Mu­nic­i­pal heads to earn more than pres­i­dent

Weekend Argus (Sunday Edition) - - METRO - LOY­ISO SIDIMBA

THE high­est-earn­ing mu­nic­i­pal man­ager in the coun­try will take home an an­nual salary higher than that of Pres­i­dent Cyril Ramaphosa.

This is in ac­cor­dance with the de­ci­sion by Co-op­er­a­tive Gov­er­nance and Tra­di­tional Af­fairs Min­is­ter Dr Zweli Mkhize to in­crease mu­nic­i­pal man­agers’ salaries, which has been slammed by unions rep­re­sent­ing mu­nic­i­pal work­ers.

Mkhize an­nounced this week that mu­nic­i­pal man­agers and those di­rectly re­port­ing to them will re­ceive pay hikes of up to R200000. The high­est-paid of­fi­cials will pos­si­bly earn up to more than R3.9 mil­lion a year.

Ramaphosa’s salary is just above R3.6m an­nu­ally, while Mkhize and other min­is­ters take home R2.4m a year.

In­de­pen­dent Mu­nic­i­pal and Al­lied Trade Union (Imatu) pres­i­dent Stan­ley Khoza told the Week­end Ar­gus work­ers’ salaries were in­creased by small per­cent­ages com­pared to those of their bosses.

He said mu­nic­i­pal man­agers were re­mu­ner­ated as if they worked alone in mu­nic­i­pal­i­ties.

Imatu mem­bers and lo­cal govern­ment work­ers in gen­eral were un­happy with­this, Khoza said.

In Au­gust, mu­nic­i­pal work­ers re­ceived a 7% salary in­crease, which saw them take home a min­i­mum wage of R7324.24 a month.

Mkhize, how­ever, said he had con­sulted with his fi­nance as well as pub­lic ser­vice and ad­min­is­tra­tion counterparts, Tito Mboweni and Ayanda Dlodlo re­spec­tively, MECs re­spon­si­ble for lo­cal govern­ment, as well as rel­e­vant unions.

He ex­plained that the mu­nic­i­pal man­agers’ salary in­creases were aimed at en­sur­ing an ap­pro­pri­ate re­mu­ner­a­tion mix. They also sought to en­sure that the re­mu­ner­a­tion of se­nior man­agers was cost-ef­fec­tive, con­sis­tent, eq­ui­table, com­pet­i­tive and­per­for­mance-re­lated.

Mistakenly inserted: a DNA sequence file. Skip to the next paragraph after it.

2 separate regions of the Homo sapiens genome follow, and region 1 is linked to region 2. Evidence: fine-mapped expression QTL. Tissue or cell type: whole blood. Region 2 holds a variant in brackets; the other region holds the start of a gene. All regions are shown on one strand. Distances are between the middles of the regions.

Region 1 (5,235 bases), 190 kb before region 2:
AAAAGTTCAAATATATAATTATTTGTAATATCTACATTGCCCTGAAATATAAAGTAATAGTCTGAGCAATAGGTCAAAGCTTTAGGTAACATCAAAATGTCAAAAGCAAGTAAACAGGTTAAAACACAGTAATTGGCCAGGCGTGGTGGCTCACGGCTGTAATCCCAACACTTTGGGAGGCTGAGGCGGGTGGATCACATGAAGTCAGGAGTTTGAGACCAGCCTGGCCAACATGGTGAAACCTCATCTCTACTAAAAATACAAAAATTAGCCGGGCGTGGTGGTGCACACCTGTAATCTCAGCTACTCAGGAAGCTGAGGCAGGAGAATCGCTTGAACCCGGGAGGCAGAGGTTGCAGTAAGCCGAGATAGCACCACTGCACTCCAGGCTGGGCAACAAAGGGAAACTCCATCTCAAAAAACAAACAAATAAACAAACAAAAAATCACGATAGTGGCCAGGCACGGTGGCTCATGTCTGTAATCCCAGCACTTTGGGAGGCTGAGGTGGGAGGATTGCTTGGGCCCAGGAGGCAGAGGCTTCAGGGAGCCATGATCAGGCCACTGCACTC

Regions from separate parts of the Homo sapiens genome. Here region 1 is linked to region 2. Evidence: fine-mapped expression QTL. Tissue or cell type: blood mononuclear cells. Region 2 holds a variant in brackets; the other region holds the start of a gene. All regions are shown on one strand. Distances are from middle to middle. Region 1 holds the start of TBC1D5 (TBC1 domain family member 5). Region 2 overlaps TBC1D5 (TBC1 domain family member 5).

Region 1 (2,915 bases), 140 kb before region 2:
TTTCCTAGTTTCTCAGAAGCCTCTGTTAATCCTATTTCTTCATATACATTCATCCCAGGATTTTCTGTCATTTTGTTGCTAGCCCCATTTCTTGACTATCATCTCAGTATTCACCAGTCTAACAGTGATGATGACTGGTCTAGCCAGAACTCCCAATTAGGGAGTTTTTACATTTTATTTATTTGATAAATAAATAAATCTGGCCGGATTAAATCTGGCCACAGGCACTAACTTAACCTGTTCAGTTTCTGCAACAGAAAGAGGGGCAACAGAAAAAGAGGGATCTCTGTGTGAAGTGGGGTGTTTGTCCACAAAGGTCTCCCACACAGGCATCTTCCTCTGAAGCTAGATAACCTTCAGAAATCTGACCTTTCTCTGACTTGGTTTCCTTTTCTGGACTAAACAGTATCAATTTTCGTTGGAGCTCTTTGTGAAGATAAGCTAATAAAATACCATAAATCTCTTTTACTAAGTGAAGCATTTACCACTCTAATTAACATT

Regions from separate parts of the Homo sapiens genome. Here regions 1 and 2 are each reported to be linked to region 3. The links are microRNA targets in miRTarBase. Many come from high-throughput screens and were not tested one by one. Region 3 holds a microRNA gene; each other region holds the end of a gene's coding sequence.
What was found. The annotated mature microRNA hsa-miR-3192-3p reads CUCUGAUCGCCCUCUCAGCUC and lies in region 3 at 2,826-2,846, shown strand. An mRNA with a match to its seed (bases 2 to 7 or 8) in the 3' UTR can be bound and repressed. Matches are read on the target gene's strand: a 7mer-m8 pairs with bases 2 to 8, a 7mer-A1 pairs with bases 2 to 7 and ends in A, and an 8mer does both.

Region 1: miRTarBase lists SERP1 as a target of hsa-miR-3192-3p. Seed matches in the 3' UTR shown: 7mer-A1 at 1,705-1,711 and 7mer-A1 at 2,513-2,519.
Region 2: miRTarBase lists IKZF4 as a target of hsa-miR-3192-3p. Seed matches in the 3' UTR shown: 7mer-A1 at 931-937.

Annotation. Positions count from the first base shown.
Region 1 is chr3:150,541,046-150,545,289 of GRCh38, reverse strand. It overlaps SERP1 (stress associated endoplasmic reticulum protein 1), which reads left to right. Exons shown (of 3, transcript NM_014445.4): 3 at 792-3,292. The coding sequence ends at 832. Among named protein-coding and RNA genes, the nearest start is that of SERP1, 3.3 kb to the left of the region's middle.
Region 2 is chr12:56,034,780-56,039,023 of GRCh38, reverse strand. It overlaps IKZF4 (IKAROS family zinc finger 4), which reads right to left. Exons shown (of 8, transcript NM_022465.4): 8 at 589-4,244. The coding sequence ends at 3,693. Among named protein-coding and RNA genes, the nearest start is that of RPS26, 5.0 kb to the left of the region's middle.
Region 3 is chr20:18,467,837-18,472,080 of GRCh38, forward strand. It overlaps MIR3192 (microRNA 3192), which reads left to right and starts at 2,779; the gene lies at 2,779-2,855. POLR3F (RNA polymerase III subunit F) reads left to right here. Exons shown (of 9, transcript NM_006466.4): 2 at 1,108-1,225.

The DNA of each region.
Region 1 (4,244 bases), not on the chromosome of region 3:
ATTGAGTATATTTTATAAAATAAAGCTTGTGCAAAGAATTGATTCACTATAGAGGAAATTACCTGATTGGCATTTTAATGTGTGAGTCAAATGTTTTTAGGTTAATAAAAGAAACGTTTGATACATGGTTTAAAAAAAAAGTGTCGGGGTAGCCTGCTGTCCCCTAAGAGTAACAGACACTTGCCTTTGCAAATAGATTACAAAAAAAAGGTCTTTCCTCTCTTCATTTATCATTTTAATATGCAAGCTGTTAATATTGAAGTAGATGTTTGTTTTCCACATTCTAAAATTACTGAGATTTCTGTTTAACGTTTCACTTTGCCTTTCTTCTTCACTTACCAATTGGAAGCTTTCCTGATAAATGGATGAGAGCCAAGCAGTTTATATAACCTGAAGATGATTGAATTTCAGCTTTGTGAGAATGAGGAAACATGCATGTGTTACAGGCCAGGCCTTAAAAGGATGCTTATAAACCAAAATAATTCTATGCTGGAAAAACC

The SA Mu­nic­i­pal Work­ers Union (Samwu) was greatly dis­ap­pointed by Mkhize’s de­ter­mi­na­tion and con­demned the in­creases, main­tain­ing that in­flated salaries of mu­nic­i­pal man­agers should be redi­rected to­wards ser­vice de­liv­ery and re­mu­ner­at­ing work­ers bet­ter.

“Th­ese in­creases hap­pen when mu­nic­i­pal work­ers are heav­ily un­der­paid. When they de­mand a fairer salary in­cre­ment, they are told that their de­mands are sim­ply unaffordable, whereas those sit­ting in air-con­di­tioned of­fices are swim­ming in pools of money,” Samwu said.

The in­creases, ac­cord­ing to the union, come at a time where mu­nic­i­pal­i­ties are in­ten­si­fy­ing their strat­egy of de­liv­er­ing ser­vices through the use of the Extended Pub­lic Works Pro­gramme vol­un­teers whose salaries were re­cently in­creased “a mere R4.31 per day”.

“It does not make sense how a mu­nic­i­pal man­ager can be re­mu­ner­ated 180 times more than the least-paid em­ployee in the sec­tor,” the union added.

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